Tennis Identity

New year, new racquet.

TI Image lo resThe dawning of a new year brings fresh resolve to improve. One thing I'm considering adding to my tennis list is a new racquet. I've had mine a couple of years now and have played with it and its mirror companion a lot.

If your stick is old or has been played with hard and frequently, chances are it's "dead" and not helping your game. RPNY recently deemed a couple of sticks in this household as not even close to being worthy of restringing (or even charitable donation).

If you are jumping into the market, consider a variety of brands as well as the updated version of your old one, especially if your game is in a rut. There is some great new game-improving technology out there.

TENNIS Magazine's racquet advisor, Bruce Levine, who recently did a presentation at the International Tennis Hall of Fame, says that "selecting the correct racquet for a player's personal ability is the first step toward a successful match." But picking a new racquet is tough you say? The number of brands and racquet variables can be confusing. Head size, swing weight and beam width are just a few things to consider. It's really not a quick one-and-done decision for most. Like most things that take time, however, it's worth it.

Pay attention to the level or kind of player that the manufacturer says each racquet is designed for. This will help you to narrow the selection. A beginner should not even bother using Roger Federer's exact Wilson racquet for example. Look for a beginner version of it instead. Same goes for Andy Roddick's Babolat.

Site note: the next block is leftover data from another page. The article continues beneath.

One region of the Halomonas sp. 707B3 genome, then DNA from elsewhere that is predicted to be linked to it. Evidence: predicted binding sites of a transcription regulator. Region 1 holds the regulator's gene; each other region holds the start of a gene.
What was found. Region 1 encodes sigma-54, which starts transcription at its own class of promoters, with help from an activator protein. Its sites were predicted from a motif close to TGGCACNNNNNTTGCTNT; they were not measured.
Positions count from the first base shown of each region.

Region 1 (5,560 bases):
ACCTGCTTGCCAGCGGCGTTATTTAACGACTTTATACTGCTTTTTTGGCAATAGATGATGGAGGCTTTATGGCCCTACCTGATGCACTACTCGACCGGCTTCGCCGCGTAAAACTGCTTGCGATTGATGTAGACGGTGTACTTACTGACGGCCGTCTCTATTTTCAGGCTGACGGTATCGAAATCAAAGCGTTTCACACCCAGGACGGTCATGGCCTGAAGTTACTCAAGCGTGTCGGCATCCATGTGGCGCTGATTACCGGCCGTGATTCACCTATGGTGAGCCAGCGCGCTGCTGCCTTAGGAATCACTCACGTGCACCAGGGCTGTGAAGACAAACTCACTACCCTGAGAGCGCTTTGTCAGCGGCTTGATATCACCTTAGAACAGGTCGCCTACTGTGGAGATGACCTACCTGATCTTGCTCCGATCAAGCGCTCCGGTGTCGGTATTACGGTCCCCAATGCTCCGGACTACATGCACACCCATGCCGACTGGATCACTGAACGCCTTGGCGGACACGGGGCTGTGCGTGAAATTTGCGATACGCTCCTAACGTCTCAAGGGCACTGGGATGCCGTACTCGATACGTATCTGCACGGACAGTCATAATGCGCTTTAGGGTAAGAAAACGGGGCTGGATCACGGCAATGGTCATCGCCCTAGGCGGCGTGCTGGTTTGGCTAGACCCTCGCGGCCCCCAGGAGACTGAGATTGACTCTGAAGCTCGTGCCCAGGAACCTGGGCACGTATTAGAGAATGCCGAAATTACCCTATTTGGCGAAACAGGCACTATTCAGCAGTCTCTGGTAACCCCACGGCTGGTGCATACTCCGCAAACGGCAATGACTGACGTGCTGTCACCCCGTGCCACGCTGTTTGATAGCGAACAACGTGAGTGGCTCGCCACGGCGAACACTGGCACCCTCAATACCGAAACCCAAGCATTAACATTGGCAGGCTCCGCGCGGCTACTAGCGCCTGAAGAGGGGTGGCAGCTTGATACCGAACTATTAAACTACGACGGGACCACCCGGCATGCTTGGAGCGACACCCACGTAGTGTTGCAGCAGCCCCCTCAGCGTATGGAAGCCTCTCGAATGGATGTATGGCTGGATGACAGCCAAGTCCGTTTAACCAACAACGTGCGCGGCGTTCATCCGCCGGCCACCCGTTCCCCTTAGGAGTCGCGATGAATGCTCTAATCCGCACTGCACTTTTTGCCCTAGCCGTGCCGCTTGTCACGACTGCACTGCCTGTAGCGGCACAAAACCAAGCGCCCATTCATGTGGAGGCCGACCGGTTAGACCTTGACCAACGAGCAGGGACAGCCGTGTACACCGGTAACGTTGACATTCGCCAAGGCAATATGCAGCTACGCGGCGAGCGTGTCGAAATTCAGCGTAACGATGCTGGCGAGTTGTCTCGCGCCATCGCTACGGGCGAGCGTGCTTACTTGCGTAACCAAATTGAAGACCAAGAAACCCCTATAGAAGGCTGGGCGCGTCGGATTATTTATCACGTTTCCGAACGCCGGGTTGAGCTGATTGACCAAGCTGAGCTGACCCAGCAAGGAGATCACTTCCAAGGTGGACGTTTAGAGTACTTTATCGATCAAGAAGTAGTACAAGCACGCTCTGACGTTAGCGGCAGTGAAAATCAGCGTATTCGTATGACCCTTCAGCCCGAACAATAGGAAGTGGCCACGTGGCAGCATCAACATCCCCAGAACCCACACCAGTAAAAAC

Racquets are designed to provide more or less power, more feel, or a little of both. Larger head sizes offer a big sweetspot and are forgiving of off-center hits. Beam width is important too. "The wider the beam, the more inherent the power," says Levine. "If you are looking for more control, a thinner beam is best." Stick stiffness and softness are related to touch and feel. Beginner racquets tend to be lighter than advanced racquets. Experiment a little with different swing weights and see what you like best.

Take some time to review manufacturer sites and user forums. Your pro may have some good suggestions but keep in mind that many tennis directors are tied to and supplied by a brand in exchange for promoting that line. Consider their ideas of course but supplement your tests with your own finds.

Levine suggests that you "try each racquet and then try them again under practice, drill and game situations." You might also want to consider restringing demos with a string you enjoy. If you like gut for example, you will likely need to put it into a demo yourself (or request it) as it will not be supplied to you automatically.

2010 racquets have begun to roll out. Prince and Wilson have already announced theirs. Stay tuned, there's bound to be something new to take your own game to the next level and into the new tennis season. Most clubs and racquet retailers offer demo programs. Online retailers appear to be less brand restrictive offering a full stable to test drive.

Happy New Year. Wishing good things for the world and for your game.